2004 is a leap year, so there are 366 days in the year.
You can also choose any day of the week and count how many times it occurs in 2004. Here are some shortcut links if you'd like to explore:
The total number of days between Thursday, January 1st, 2004 and Saturday, January 1st, 2005 is 366 days.
This is equal to 1 year.
This does not include the end date, so it's accurate if you're measuring your age in days, or the total days between the start and end date. But if you want the duration of an event that includes both the starting date and the ending date, then it would actually be 367 days.
If you're counting workdays or weekends, there are 262 weekdays and 104 weekend days.
If you include the end date of Jan 1, 2005 which is a Saturday, then there would be 262 weekdays and 105 weekend days including both the starting Thursday and the ending Saturday.
366 days is equal to 52 weeks and 2 days.
The total time span from 2004-01-01 to 2005-01-01 is 8,784 hours.
This is equivalent to 527,040 minutes.
You can also convert 366 days to 31,622,400 seconds.
January 1st, 2004 is a Thursday. It is the 1st day of the year, and in the 1st week of the year (assuming each week starts on a Monday), or the 1st quarter of the year. There are 31 days in this month. 2004 is a leap year, so there are 366 days in this year. The short form for this date is 1/1/2004.
January 1st, 2005 is a Saturday. It is the 1st day of the year, and in the 53rd week of the year (assuming each week starts on a Monday), or the 1st quarter of the year. There are 31 days in this month. 2005 is not a leap year, so there are 365 days in this year. The short form for this date is 1/1/2005.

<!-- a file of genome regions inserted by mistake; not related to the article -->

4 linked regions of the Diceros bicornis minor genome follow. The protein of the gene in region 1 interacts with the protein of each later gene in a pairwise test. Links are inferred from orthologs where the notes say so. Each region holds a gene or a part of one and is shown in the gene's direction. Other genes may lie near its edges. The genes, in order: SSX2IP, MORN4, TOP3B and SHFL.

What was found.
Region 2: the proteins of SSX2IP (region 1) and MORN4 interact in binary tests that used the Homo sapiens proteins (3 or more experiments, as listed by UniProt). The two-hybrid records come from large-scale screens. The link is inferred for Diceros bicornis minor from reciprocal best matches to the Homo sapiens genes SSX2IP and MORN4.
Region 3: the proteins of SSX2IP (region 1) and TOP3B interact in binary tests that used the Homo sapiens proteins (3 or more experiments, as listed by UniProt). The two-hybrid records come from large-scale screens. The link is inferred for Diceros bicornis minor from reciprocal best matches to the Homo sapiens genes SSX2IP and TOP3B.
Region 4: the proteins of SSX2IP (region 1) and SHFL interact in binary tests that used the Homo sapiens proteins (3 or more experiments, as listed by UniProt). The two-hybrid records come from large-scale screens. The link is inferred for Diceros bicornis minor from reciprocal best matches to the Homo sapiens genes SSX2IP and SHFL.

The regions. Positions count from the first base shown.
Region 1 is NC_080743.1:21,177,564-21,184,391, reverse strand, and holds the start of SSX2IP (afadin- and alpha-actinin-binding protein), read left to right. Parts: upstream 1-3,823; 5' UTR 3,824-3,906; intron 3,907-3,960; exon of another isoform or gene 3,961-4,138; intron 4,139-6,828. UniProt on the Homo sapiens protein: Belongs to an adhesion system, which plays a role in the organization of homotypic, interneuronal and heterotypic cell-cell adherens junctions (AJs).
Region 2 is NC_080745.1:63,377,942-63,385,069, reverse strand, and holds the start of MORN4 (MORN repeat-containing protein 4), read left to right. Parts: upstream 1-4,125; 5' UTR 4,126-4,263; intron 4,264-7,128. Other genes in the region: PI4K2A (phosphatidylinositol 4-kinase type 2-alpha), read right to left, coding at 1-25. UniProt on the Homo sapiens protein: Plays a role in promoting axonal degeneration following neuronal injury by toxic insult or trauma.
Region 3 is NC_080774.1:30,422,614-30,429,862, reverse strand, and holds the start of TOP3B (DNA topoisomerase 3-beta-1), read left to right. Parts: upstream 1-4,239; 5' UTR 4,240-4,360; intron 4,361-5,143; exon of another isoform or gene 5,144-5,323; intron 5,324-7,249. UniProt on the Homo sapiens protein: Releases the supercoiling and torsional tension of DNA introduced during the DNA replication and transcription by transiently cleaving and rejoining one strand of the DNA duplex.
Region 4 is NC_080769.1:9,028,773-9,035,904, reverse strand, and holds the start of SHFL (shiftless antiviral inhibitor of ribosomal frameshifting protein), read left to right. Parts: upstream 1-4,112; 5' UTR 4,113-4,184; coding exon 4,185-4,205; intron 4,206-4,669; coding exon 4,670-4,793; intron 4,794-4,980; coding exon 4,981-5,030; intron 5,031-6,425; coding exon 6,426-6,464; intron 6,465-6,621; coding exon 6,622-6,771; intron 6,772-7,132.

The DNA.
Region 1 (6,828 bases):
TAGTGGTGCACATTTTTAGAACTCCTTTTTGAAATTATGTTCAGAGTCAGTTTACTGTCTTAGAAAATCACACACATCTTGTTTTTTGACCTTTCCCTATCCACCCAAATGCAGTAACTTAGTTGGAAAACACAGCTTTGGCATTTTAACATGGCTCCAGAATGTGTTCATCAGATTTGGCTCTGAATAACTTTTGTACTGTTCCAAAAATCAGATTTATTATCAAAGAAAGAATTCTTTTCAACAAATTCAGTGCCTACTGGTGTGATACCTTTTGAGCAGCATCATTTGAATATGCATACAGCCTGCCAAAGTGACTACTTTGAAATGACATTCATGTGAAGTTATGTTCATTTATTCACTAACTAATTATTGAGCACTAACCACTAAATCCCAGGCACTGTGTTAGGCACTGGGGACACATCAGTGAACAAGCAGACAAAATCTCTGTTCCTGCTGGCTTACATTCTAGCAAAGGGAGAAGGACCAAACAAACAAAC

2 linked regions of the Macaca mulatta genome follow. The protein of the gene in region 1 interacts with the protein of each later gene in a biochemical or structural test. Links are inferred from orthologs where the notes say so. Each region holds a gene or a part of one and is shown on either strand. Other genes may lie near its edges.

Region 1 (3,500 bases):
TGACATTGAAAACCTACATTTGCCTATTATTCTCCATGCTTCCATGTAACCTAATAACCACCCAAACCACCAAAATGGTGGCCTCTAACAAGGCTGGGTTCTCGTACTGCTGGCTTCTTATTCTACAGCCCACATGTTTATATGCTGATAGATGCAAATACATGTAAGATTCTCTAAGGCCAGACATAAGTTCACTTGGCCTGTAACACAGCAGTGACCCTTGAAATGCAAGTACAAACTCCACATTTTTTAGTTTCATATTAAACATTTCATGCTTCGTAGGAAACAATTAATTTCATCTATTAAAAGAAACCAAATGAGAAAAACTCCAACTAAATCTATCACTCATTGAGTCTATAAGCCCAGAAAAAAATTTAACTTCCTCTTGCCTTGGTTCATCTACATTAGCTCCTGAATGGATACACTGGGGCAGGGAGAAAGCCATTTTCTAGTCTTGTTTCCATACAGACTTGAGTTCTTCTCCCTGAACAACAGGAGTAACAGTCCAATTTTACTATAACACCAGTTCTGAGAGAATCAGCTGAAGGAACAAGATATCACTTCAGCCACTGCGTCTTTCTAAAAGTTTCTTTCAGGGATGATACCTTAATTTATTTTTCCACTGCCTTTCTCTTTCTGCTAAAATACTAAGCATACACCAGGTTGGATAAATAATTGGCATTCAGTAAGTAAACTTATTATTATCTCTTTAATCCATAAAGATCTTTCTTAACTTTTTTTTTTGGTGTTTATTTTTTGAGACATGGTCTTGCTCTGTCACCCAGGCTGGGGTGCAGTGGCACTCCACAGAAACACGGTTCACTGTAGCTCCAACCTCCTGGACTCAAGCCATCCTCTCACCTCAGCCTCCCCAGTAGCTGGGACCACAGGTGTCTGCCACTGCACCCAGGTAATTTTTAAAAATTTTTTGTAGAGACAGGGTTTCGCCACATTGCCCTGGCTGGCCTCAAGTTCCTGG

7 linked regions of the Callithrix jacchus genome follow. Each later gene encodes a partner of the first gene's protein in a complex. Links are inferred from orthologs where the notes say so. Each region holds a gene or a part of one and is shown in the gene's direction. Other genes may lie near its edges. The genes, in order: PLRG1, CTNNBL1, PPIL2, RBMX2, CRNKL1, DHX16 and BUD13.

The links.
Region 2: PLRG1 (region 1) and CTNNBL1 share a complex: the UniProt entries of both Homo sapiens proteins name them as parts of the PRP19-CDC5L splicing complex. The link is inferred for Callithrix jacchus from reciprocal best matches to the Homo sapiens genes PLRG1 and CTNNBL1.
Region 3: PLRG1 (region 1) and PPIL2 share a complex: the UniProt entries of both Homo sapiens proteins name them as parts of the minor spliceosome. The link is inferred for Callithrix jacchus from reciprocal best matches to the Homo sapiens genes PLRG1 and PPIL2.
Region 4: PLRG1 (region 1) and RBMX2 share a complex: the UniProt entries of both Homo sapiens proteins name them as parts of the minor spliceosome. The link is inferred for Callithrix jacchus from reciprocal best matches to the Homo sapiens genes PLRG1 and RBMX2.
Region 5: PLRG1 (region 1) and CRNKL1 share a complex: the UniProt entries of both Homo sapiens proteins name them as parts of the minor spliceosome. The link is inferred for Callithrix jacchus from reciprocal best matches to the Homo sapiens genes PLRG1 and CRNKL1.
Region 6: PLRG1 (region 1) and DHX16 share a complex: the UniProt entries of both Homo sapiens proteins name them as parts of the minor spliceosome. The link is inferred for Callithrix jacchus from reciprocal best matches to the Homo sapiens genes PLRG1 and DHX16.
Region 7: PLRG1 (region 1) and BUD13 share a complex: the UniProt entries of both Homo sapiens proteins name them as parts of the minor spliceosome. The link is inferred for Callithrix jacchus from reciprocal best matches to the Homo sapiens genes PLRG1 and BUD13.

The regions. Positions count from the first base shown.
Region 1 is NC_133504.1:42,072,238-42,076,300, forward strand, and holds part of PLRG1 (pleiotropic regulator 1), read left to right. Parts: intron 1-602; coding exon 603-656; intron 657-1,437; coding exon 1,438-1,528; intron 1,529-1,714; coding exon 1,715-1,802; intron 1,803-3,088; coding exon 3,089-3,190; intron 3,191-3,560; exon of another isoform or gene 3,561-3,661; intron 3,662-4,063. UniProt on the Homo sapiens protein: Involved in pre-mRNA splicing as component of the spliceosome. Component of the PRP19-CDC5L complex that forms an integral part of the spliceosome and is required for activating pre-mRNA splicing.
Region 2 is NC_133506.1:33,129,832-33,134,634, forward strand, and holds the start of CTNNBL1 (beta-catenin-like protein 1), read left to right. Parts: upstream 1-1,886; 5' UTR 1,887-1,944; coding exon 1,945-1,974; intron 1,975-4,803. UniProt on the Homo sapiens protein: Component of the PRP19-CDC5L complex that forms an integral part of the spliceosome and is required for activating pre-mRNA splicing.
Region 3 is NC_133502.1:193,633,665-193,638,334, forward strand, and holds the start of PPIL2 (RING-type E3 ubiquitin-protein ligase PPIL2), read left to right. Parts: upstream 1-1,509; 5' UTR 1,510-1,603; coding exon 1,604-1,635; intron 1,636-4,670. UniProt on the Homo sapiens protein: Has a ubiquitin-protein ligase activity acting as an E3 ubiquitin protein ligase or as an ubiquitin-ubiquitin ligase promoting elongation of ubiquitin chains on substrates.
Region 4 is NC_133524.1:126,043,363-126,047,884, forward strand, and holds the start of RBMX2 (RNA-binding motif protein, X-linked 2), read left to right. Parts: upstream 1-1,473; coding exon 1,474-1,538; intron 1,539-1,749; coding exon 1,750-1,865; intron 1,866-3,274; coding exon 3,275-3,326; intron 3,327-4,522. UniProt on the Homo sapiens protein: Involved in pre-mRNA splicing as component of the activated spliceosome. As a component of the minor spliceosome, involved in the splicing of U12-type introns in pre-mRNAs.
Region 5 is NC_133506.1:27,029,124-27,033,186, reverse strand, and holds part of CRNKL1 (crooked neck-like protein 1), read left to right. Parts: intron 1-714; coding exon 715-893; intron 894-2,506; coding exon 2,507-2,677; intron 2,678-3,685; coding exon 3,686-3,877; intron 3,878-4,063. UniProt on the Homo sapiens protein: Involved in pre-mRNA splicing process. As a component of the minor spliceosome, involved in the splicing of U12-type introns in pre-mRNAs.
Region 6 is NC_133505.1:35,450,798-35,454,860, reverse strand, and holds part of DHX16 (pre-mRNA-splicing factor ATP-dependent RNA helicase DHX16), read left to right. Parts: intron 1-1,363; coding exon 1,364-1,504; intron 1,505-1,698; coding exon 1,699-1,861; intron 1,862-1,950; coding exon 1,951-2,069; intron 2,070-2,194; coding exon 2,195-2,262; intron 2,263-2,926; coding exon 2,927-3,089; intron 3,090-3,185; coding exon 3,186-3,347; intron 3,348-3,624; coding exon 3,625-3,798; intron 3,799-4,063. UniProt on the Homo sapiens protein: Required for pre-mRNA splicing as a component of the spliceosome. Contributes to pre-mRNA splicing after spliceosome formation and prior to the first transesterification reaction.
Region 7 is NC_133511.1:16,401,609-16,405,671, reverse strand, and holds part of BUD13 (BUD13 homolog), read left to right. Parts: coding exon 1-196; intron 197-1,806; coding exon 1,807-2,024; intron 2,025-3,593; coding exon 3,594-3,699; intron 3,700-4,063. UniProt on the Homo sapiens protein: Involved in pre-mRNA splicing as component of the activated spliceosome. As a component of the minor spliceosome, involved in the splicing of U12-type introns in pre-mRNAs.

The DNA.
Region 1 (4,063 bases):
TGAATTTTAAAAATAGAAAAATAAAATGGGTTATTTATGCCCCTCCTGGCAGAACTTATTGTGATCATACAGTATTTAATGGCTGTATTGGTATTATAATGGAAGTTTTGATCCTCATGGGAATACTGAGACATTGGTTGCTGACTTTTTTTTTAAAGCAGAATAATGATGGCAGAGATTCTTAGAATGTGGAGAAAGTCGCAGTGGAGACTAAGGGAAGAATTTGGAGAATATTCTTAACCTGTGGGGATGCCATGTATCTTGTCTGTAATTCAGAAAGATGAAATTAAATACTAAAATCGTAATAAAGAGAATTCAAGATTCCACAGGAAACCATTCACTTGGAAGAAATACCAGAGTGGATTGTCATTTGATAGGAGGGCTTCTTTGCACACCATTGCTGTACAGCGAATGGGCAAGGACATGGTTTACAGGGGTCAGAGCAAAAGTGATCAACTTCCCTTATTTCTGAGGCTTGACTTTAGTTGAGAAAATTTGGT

This site provides an online date calculator to help you find the difference in the number of days between any two calendar dates. Simply enter the start and end date to calculate the duration of any event. You can also use this tool to determine how many days have passed since your birthday, or measure the amount of time until your baby's due date. The calculations use the Gregorian calendar, which was created in 1582 and later adopted in 1752 by Britain and the eastern part of what is now the United States. For best results, use dates after 1752 or verify any data if you are doing genealogy research. Historical calendars have many variations, including the ancient Roman calendar and the Julian calendar. Leap years are used to match the calendar year with the astronomical year. If you're trying to figure out the date that occurs in X days from today, switch to the Days From Now calculator instead.